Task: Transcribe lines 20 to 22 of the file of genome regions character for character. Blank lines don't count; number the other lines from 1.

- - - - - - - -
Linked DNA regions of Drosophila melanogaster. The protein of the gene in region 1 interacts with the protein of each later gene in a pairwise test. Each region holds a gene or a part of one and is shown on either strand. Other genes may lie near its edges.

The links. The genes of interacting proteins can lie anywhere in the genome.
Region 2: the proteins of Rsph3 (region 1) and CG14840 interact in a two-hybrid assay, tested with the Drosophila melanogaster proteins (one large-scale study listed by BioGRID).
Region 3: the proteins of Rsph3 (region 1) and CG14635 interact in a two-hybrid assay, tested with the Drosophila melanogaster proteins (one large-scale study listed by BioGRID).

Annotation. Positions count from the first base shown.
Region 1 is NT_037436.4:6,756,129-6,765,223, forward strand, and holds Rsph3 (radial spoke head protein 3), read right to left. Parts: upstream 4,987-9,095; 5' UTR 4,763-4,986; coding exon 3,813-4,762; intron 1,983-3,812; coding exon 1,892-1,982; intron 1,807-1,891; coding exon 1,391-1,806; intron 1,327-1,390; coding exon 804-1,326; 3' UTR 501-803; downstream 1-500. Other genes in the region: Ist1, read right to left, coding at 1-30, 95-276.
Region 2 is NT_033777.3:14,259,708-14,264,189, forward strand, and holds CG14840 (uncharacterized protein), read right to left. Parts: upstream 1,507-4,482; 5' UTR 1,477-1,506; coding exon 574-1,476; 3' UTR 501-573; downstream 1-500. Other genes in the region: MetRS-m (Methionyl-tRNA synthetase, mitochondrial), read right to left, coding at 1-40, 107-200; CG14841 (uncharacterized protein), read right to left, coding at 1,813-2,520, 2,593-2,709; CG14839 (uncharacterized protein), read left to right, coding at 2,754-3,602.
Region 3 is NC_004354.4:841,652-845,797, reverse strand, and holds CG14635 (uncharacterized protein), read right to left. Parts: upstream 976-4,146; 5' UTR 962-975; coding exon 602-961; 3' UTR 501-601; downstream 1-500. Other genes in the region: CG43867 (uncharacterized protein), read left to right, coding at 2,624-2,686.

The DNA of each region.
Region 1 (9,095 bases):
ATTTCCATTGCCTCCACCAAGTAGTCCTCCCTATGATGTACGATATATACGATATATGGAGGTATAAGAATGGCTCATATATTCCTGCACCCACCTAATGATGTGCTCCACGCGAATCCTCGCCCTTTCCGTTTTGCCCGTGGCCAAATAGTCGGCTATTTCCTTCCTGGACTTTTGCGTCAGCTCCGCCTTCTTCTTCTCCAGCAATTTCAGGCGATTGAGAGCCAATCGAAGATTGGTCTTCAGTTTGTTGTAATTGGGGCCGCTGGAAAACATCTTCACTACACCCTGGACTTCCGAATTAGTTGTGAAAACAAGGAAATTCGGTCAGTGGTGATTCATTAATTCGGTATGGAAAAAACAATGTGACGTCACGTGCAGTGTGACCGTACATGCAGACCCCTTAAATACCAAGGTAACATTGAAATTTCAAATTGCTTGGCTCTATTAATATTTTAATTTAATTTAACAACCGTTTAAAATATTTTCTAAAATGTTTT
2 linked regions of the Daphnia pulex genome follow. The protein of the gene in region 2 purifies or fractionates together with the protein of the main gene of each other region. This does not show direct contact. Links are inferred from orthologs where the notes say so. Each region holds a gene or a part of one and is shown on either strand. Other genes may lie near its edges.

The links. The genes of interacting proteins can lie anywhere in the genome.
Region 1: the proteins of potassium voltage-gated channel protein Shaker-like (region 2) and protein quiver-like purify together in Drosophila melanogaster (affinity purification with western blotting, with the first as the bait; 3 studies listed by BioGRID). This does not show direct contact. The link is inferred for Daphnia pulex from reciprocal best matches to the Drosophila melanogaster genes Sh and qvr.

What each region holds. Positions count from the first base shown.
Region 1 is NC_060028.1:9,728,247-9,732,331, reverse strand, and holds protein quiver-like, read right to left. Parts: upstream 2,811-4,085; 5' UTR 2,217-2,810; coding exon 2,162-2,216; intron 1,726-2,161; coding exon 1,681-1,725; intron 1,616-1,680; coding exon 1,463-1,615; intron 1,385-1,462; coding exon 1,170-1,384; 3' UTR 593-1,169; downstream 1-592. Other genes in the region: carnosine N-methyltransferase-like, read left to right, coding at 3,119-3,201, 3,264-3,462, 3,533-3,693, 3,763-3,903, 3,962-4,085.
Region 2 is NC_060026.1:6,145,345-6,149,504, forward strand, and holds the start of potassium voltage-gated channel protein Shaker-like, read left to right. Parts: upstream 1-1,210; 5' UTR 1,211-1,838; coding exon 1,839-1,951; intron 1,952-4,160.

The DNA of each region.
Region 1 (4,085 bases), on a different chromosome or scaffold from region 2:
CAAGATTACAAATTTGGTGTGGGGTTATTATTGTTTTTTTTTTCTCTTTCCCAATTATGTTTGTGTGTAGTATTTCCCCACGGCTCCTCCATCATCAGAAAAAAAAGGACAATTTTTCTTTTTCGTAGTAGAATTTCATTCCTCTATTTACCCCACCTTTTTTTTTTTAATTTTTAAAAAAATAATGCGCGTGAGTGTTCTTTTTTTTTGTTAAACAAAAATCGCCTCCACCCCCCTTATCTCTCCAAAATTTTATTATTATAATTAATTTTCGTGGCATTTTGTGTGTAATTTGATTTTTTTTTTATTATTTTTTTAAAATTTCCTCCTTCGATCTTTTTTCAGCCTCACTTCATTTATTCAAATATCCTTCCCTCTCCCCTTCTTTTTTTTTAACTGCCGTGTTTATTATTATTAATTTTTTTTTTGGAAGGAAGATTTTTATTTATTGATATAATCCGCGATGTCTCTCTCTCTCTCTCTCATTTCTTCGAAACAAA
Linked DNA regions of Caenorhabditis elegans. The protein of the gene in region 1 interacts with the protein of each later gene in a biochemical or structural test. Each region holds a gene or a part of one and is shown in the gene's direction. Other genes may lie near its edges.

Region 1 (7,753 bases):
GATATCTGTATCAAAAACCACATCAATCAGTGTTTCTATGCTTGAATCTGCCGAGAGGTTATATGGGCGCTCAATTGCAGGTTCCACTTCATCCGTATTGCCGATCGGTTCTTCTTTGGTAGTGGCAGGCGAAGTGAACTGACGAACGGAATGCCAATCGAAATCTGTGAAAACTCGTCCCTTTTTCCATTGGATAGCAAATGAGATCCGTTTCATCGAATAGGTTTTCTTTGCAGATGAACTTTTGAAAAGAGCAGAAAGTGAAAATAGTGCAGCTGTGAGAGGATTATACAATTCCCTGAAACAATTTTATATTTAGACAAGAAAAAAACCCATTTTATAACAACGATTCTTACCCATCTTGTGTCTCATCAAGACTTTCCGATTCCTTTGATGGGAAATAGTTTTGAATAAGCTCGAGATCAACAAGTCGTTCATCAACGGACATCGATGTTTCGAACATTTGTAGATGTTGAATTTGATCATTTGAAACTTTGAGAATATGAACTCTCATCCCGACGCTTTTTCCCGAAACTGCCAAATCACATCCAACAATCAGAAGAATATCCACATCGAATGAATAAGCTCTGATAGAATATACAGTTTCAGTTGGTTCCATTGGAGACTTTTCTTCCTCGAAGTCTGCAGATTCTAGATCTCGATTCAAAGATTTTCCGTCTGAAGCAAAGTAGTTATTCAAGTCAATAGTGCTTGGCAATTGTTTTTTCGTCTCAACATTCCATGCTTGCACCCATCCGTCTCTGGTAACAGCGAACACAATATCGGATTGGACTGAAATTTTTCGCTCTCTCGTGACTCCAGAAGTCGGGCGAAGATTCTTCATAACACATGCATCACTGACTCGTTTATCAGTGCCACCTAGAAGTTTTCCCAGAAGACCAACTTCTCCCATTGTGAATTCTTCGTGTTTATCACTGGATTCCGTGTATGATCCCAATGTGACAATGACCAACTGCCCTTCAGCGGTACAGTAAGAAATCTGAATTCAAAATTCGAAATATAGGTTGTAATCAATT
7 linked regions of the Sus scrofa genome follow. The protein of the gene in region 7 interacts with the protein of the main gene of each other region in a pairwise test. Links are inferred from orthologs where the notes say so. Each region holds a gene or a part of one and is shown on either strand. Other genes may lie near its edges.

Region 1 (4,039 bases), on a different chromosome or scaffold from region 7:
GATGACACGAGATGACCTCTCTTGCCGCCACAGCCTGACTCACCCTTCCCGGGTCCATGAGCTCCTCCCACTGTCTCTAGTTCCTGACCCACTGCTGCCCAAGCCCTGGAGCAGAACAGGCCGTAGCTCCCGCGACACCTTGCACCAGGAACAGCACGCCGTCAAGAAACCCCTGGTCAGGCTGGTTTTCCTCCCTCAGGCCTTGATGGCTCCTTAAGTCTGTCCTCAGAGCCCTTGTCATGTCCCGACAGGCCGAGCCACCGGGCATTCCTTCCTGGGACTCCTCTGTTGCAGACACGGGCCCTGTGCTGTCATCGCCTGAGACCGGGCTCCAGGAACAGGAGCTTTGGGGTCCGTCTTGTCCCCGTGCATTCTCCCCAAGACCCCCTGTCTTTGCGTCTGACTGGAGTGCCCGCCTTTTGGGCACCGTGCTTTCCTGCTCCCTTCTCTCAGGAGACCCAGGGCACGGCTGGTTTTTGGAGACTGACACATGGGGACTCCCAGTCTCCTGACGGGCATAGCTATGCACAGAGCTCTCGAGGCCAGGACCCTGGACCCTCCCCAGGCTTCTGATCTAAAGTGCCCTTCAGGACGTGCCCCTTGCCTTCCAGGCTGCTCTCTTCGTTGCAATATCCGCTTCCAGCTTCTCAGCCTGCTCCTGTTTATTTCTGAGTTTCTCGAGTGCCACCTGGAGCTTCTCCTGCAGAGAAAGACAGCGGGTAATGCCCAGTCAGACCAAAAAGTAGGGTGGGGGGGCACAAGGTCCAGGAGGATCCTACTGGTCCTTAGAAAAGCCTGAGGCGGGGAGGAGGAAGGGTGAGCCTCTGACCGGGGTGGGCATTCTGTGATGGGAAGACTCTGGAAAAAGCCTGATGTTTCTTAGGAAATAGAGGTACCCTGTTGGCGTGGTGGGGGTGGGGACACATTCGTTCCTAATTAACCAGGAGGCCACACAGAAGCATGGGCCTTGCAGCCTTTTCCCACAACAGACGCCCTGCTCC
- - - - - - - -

CAAGATTACAAATTTGGTGTGGGGTTATTATTGTTTTTTTTTTCTCTTTCCCAATTATGTTTGTGTGTAGTATTTCCCCACGGCTCCTCCATCATCAGAAAAAAAAGGACAATTTTTCTTTTTCGTAGTAGAATTTCATTCCTCTATTTACCCCACCTTTTTTTTTTTAATTTTTAAAAAAATAATGCGCGTGAGTGTTCTTTTTTTTTGTTAAACAAAAATCGCCTCCACCCCCCTTATCTCTCCAAAATTTTATTATTATAATTAATTTTCGTGGCATTTTGTGTGTAATTTGATTTTTTTTTTATTATTTTTTTAAAATTTCCTCCTTCGATCTTTTTTCAGCCTCACTTCATTTATTCAAATATCCTTCCCTCTCCCCTTCTTTTTTTTTAACTGCCGTGTTTATTATTATTAATTTTTTTTTTGGAAGGAAGATTTTTATTTATTGATATAATCCGCGATGTCTCTCTCTCTCTCTCTCATTTCTTCGAAACAAA
Linked DNA regions of Caenorhabditis elegans. The protein of the gene in region 1 interacts with the protein of each later gene in a biochemical or structural test. Each region holds a gene or a part of one and is shown in the gene's direction. Other genes may lie near its edges.

Region 1 (7,753 bases):